ILSOYADVISOR POST

Soybean harvest may be over, but what’s still lurking in my fields?

As Illinois growers finish soybean harvest, planning for the 2018 soybean crop begins. Overall, yield

reports have been positive across the state, but the perennial question in every farmers’ mind is, “How can I do better next year?”

There are a lot of factors that go into answering that question. Most of the time we think first about variety selection, fertility and weed control. I challenge that we need to look deeper into the more difficult issue of soybean cyst nematodes (SCN) that may be silently limiting yield growth.  

My experiences in 2017 showed that the incidence of SCN has increased significantly. I was called to look at fields that had “spots,” and were stunted or lacking vigor during the growing season. 

Usually, the last operation that was done on that field (typically herbicide application) or weather

was cited as the most probable cause of the problem. However, upon digging plants and examining roots, it was all too easy to find SCN present. Where SCN can be seen on the roots with the naked eye, it indicates that the population is very high. My greater concern, though, are fields that have low levels of SCN populations that are “nibbling” at yields and going unnoticed. Up to 30% yield loss can occur without visible symptoms of SCN damage.

I feel that we should take the work being done by University nematologists seriously. It is well known that PI88788 has been the primary source of SCN resistance used in soybean breeding for many years.  As the control from PI88788 begins to erode due to buildup of resistance, yield losses will grow exponentially in just a few years.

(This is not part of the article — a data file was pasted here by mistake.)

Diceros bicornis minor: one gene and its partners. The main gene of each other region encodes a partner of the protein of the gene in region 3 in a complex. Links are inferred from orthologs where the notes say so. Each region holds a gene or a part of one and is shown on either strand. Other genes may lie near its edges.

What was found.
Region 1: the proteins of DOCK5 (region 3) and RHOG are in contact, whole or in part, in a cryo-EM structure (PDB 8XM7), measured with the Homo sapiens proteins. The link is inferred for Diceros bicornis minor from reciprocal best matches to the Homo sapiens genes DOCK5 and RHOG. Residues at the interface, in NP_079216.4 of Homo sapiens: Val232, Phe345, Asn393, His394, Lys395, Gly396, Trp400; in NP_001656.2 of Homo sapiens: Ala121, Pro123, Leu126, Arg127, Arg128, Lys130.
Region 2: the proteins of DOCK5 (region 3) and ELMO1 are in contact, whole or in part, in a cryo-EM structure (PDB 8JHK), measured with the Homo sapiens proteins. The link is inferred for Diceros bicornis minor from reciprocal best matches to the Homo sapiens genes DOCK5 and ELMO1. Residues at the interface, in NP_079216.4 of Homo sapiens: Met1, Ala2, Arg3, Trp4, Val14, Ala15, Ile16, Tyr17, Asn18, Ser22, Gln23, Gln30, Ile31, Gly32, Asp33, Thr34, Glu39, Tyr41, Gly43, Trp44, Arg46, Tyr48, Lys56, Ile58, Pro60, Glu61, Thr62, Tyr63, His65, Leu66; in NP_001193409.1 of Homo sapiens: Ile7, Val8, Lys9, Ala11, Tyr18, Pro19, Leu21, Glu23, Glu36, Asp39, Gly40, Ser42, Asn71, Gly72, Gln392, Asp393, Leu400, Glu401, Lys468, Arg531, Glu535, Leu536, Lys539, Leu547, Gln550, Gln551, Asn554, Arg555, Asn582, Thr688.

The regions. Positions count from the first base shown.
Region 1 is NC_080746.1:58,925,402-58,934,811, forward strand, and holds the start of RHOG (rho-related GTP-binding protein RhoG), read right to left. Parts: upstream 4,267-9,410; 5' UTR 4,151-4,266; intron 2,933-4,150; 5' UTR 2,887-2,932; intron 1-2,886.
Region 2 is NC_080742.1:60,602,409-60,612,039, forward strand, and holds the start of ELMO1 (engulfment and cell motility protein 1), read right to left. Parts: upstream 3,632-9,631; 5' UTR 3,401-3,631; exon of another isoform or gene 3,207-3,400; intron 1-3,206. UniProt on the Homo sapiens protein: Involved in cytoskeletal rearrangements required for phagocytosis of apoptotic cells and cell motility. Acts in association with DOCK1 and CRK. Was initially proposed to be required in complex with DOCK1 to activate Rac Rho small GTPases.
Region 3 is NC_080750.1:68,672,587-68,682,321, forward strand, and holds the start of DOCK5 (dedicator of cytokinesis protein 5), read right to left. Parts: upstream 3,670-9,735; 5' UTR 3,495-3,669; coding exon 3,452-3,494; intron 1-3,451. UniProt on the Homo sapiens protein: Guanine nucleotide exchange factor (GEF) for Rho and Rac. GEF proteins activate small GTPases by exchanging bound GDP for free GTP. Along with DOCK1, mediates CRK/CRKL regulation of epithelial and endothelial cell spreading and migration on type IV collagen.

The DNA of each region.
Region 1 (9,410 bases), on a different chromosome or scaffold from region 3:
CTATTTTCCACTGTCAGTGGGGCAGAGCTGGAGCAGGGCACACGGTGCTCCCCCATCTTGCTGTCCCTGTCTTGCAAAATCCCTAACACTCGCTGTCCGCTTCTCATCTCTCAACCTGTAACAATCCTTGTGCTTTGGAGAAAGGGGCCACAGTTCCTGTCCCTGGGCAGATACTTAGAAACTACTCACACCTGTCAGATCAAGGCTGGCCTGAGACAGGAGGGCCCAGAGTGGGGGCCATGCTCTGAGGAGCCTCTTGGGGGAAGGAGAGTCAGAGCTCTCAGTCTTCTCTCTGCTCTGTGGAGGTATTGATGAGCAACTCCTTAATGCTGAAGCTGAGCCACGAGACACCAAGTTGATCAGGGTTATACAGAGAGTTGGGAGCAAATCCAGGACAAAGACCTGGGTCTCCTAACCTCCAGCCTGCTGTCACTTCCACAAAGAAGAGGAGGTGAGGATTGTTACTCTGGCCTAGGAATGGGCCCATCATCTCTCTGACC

It is a factor of simple math—much like what has been used with herbicide-resistant waterhemp and Palmer amaranth populations. One cyst that is resistant to PI88788 can produce up to 500 eggs. Those 500 eggs hatch. Now there are 500 new resistant juveniles, some of which become females that develop into cysts, each containing up to 500 eggs. This cycle can repeat itself up to 6 times during the growing season if a host crop (including soybeans, certain weeds or cover crops) is present.  Now this is no longer an unseen nibbler, it is a real problem that hits growers hard in the pocket book. 

So, what do we do? First, do not shrug off the possibility that SCN is costing you some amount of

soybean yield loss each year. Second, manage SCN by continuing to use varieties that have the PI88788 trait and enhance that protection with an effective SCN seed treatment. These products are a new tool and growers should seriously look at the performance history and length of control each product provides and learn how these products work to control SCN. Finally, realize that a seed treatment for SCN should not be considered a seed cost. The seed is the delivery mechanism for the product to get into the soil for protection against the pest.

Controlling SCN is vital to protecting the genetic potential of the varieties that you are planting. 


Phil Krieg


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